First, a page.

Research Team Finds TTK Inhibitor Kills Lung Cancer Cells and Tumors in Mice

FREDERICK, Md. -- High levels of the enzyme tyrosine threonine kinase (TTK) in many types of cancer cells, including lung cancer, contribute to uncontrolled cell growth. A study published by Frederick National Laboratory Director Ethan Dmitrovsky, M.D. and his laboratory team demonstrated that a promising anti-TTK treatment that acts against many of those types of cancer cells also results in lung cancer cell death. 

The study also found the treatment suppresses growth of tumors in lung cancer-bearing mice. This work was part of a collaboration with Tak Mak, Ph.D. and his research team at the Princess Margaret Cancer Centre, University Health Network in Toronto, Canada.

The treatment, CFI-402257, has been shown to be potent against TTK in many types of cancer cells in the laboratory, and is being tested in a Phase 1 clinical trial for treatment of advanced solid tumors. But CFI-402257 had not been tested in lung cancer, the leading cause of cancer death.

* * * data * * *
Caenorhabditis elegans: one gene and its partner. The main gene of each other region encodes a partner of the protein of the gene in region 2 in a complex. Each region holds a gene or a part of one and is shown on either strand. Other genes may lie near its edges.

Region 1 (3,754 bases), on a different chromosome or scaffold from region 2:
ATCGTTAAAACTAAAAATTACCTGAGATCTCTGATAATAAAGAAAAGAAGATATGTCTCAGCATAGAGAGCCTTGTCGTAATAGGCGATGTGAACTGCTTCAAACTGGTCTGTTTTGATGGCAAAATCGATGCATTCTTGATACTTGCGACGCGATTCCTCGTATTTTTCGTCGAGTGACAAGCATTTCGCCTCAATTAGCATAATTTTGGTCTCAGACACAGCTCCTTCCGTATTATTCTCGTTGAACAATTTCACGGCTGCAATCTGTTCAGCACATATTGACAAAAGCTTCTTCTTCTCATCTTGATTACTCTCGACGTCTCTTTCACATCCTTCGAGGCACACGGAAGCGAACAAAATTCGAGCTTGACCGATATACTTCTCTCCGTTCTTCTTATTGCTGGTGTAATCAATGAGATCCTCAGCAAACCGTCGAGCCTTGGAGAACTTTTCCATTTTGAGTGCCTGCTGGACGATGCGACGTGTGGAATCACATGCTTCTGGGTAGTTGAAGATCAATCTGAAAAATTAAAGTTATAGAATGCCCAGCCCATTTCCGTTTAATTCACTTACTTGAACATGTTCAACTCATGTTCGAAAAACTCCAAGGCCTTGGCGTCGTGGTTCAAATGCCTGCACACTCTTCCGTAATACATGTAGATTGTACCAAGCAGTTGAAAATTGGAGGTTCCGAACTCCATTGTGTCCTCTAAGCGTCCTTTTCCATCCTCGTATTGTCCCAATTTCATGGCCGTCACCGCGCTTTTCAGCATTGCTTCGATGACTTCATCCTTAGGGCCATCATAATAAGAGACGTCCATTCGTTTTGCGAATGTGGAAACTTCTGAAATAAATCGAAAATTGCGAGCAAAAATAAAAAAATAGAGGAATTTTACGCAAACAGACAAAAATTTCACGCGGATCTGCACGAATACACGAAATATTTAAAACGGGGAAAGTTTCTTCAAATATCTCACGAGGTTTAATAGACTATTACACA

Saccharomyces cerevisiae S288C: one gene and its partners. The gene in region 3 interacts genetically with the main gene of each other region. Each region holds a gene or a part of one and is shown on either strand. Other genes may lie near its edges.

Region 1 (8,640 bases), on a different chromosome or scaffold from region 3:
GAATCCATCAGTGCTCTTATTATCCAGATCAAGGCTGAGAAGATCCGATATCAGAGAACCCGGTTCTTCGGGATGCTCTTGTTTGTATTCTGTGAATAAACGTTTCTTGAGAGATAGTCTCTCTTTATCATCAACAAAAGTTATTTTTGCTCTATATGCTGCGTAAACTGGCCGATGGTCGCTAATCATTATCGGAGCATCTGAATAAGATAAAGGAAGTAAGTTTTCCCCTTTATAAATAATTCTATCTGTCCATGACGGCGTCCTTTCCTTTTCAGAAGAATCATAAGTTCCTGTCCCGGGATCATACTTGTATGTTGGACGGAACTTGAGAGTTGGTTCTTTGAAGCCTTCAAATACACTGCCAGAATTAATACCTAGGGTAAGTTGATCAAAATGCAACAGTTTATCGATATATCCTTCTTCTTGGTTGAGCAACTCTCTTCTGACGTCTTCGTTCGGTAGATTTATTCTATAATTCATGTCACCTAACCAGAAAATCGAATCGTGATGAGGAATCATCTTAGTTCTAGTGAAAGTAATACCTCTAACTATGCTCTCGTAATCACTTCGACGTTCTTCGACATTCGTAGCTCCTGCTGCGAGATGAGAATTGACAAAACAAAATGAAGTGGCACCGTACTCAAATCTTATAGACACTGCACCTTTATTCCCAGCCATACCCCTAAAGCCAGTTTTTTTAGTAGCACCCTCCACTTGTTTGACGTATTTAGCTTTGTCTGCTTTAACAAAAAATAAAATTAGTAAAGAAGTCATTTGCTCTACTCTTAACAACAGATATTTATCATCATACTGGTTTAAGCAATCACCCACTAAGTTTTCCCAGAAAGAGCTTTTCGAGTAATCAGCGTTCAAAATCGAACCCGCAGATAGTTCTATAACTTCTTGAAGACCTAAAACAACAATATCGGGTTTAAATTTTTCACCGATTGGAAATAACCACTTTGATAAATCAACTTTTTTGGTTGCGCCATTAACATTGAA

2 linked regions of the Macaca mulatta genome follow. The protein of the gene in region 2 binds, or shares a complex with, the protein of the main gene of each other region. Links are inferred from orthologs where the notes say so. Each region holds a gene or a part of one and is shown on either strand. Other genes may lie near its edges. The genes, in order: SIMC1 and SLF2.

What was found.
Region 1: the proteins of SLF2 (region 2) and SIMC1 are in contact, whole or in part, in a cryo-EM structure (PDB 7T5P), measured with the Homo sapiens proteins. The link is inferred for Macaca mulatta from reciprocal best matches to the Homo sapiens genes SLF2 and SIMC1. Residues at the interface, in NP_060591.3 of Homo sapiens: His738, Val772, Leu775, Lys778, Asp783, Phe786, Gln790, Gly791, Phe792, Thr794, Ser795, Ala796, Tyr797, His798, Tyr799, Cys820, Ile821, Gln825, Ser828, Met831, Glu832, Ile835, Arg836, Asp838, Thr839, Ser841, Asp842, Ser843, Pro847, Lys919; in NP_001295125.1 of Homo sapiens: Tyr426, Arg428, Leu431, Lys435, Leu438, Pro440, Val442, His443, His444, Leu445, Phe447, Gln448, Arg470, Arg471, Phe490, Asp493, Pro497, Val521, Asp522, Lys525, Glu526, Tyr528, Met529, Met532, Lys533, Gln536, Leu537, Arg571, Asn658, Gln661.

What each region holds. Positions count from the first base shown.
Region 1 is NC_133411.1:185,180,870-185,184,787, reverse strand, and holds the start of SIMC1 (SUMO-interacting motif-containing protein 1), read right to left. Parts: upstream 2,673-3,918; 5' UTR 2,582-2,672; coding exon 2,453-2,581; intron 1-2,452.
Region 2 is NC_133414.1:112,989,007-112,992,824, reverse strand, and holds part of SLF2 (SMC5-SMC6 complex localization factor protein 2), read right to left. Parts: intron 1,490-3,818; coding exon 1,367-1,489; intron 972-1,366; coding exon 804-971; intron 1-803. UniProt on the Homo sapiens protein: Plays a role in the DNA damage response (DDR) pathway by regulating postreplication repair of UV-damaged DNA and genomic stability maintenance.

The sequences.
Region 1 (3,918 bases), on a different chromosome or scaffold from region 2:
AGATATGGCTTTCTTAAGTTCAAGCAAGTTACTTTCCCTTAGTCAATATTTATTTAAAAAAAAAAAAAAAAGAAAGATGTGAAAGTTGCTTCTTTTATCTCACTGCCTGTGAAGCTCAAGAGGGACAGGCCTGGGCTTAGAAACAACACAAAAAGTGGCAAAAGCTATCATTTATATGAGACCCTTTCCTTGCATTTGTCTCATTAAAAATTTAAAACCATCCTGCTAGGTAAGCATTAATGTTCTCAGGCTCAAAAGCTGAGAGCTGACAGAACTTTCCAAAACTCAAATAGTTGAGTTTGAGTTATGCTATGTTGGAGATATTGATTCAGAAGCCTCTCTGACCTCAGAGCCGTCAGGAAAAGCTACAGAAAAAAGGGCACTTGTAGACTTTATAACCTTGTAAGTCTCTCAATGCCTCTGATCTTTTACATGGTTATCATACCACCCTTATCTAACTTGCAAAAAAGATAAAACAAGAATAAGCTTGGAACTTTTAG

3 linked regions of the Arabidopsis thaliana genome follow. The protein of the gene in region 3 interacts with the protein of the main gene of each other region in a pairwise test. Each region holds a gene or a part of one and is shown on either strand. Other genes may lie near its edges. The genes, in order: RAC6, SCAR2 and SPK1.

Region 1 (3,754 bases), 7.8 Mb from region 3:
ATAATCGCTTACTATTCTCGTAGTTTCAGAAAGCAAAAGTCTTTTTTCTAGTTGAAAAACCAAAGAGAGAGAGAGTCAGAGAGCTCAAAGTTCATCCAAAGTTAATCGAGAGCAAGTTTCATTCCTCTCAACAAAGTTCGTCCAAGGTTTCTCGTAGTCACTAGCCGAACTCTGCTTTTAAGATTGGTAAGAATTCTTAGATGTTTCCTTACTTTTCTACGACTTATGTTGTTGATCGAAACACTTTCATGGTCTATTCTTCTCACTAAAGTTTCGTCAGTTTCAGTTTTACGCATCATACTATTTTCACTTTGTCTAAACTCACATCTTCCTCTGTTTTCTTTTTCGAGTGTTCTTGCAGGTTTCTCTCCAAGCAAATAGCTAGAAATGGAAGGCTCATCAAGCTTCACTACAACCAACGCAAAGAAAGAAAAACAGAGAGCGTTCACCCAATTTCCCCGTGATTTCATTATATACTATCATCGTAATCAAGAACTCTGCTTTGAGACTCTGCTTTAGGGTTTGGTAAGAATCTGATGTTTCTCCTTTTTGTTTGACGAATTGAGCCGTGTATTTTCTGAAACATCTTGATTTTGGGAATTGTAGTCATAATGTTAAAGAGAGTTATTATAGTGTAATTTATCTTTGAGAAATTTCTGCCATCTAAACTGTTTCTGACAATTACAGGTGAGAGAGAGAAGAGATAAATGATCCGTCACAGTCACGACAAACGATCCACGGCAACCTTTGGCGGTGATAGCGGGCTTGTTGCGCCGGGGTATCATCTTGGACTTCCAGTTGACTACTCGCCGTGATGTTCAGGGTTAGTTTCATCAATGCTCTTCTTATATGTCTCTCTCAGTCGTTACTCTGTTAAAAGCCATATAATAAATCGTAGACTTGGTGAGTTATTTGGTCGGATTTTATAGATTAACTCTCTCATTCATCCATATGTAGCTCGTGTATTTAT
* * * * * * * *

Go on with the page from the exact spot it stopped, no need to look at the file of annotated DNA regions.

Xi Liu, Ph.D. a key coauthor on this study said CFI-402257 caused chromosomal instability and cell death in lung cancer cell lines in the laboratory and in animal models. CFI-402257 had a therapeutic effect in all examined lung cancer cells. The paper was published recently in Molecular Cancer Therapeutics and was spotlighted on the cover of the journal.

While CFI-402257 acted against the lung cancer cells, the team discovered it also enhanced MAPK, a pathway of enzymes in the cell that promotes cancer cell survival, growth, metastasis, and drug resistance. To remedy that, researchers hypothesized that a treatment that interrupted MAPK would cooperate with CFI-402257. They found that doing so increased the anti-cancer effects of CFI-402257.

The Frederick National Laboratory team was eager to collaborate with Mak, as the partnership enables these scientists to see their work in the laboratory translate into the clinic. This is because the Princess Margaret Cancer Centre is conducting clinical trials with CFI-402257. The authors propose that future clinical trials should determine whether CFI-402257 alone or in combination with a treatment to block the MAPK pathway is more effective against human lung cancers.

“We are excited about these findings and will exploit the implications in our ongoing clinical trials,” Mak said.

By Mary Ellen Hackett, staff writer

Image: Molecular Cancer Therapeutics journal cover featuring the study.